Demand for salmon and other luxury goods is helping to boost Scottish exports to the Middle East.
Middle East hooked on Scottish salmon
A growing appetite for Scottish smoked salmon and other luxury produce from north of the English border is helping to propel a surge in exports from Scotland to the Middle East.
One Scottish salmon exporter hopes to treble its business to the region this year.
Disease affecting rival Chilean stocks last year helped Scotland overtake the South American country to become the world's second-biggest exporter of the fish.
"Luxury, quality and food safety is a big issue in terms of accreditation standards and expertise and there are opportunities for Scotland in this area," said Dr Lena Wilson, the chief executive of Scottish Development International, an agency formed by the Scottish government to spur foreign direct investment.
The country is looking to focus expansion on food as well as health care, education, engineering, renewable energy and wealth management.
Overall exports from Scotland to the Middle East almost doubled to £410 million (Dh2.45 billion) from £250m between 2006 and 2009. Exports dipped slightly last year but are expected to pick up again this year.
A third of the 20 Scottish companies involved in a visit to the region last week were food producers. A further 10 exhibited at the recent Gulfood exhibition in Dubai.
"We are putting a lot more efforts into the region as we see a lot of opportunities for growth," said Brendan James Maher, the owner of St James Smokehouse, based in Annan, Dumfriesshire.
The company hopes to increase its shipments to the region by between 200 and 300 per cent to as many as 60 deliveries a year. It already exports to the UAE and Egypt but is hopeful of new contracts with suppliers of hotels in Saudi Arabia, Oman and Lebanon.
"We have experienced massive demand," said Mr Maher. "Some of that is down to the problems with Chilean [disease] wiping out 80 per cent of their salmon."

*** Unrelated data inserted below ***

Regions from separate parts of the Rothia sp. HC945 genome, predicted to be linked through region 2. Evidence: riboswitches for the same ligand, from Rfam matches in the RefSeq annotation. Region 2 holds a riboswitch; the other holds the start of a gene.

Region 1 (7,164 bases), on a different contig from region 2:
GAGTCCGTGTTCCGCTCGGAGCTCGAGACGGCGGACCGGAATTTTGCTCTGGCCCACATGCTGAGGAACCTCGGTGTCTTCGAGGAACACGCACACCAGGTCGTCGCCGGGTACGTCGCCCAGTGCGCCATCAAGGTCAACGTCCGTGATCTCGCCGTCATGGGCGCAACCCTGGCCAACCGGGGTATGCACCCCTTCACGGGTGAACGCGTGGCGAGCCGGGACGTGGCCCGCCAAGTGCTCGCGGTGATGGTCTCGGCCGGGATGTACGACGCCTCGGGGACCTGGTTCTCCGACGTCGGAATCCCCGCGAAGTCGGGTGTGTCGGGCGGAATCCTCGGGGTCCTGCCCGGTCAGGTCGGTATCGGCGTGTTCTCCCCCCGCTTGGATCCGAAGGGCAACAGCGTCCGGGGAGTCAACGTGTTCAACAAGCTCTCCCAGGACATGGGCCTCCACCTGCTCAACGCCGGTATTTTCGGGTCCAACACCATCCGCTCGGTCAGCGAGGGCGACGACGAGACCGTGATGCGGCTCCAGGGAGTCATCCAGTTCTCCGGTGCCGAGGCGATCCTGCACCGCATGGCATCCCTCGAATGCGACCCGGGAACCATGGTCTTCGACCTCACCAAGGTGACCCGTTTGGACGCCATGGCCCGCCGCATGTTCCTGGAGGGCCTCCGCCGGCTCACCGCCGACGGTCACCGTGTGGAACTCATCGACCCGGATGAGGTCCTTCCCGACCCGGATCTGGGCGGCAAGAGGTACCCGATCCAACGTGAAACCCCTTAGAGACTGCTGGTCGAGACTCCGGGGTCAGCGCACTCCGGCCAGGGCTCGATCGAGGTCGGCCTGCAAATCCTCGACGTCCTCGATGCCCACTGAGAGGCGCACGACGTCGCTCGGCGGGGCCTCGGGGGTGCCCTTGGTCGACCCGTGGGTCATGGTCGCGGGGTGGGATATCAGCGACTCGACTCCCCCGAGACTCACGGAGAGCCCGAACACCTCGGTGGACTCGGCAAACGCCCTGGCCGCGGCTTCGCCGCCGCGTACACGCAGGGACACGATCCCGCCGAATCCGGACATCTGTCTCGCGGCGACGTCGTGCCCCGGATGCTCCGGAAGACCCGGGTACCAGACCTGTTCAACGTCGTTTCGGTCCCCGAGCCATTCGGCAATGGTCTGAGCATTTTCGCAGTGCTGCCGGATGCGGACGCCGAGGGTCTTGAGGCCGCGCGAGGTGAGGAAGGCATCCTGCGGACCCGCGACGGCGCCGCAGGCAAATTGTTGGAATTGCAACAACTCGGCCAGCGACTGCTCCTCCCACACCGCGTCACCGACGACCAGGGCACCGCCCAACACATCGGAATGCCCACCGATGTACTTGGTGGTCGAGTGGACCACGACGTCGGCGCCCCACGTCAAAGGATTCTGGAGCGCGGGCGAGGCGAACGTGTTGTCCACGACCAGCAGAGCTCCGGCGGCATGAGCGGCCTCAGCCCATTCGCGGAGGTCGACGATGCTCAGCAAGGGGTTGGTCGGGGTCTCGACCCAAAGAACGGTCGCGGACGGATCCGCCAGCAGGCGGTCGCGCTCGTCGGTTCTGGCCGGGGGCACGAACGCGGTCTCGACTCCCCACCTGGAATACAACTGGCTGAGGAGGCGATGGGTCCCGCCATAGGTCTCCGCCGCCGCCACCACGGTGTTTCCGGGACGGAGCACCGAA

Chile was forced to remove its salmon from sale in international markets after outbreaks of diseases at some fish farms two years ago. The problems helped stoke strong sales for Scottish and Norwegian producers. Norway is the world's leading exporter of the fish.
Scottish farmed salmon was the first fish and the first non-French product to receive the prestigious Label Rouge award for quality in 1992.
Demand is also strengthening for Scottish langoustine, red meat, shortbread and bottled water. Highland Spring, the Scottish supplier of bottled water, is owned by Mahdi al Tajir, the billionaire UAE businessman.
During last week's visit, companies were able to meet regional representatives of GlobalScot network ofScottish expatriates in leading roles with international business.
The Middle East chapter of the community has doubled to 30 members in the past two years, and they offer advice on subjects including marketing strategy and how to source Arabic labels for food, among other things.
Scottish Development International opened a full-time office in Dubai two years ago.
It is encouraging Scottish companies to pursue export-led growth during a time when domestic government austerity measures are expected to weigh on demand at home.
The agency also has a budget from the Scottish government as well as other revenues, so it has not been affected by the plans to scrap regional development agencies in England.
"We are encouraging the whole Scottish business base to be more international thinking," said Dr Wilson, who is also the chief executive of Scottish Enterprise, a partner organisation aimed at stimulating Scottish economic growth.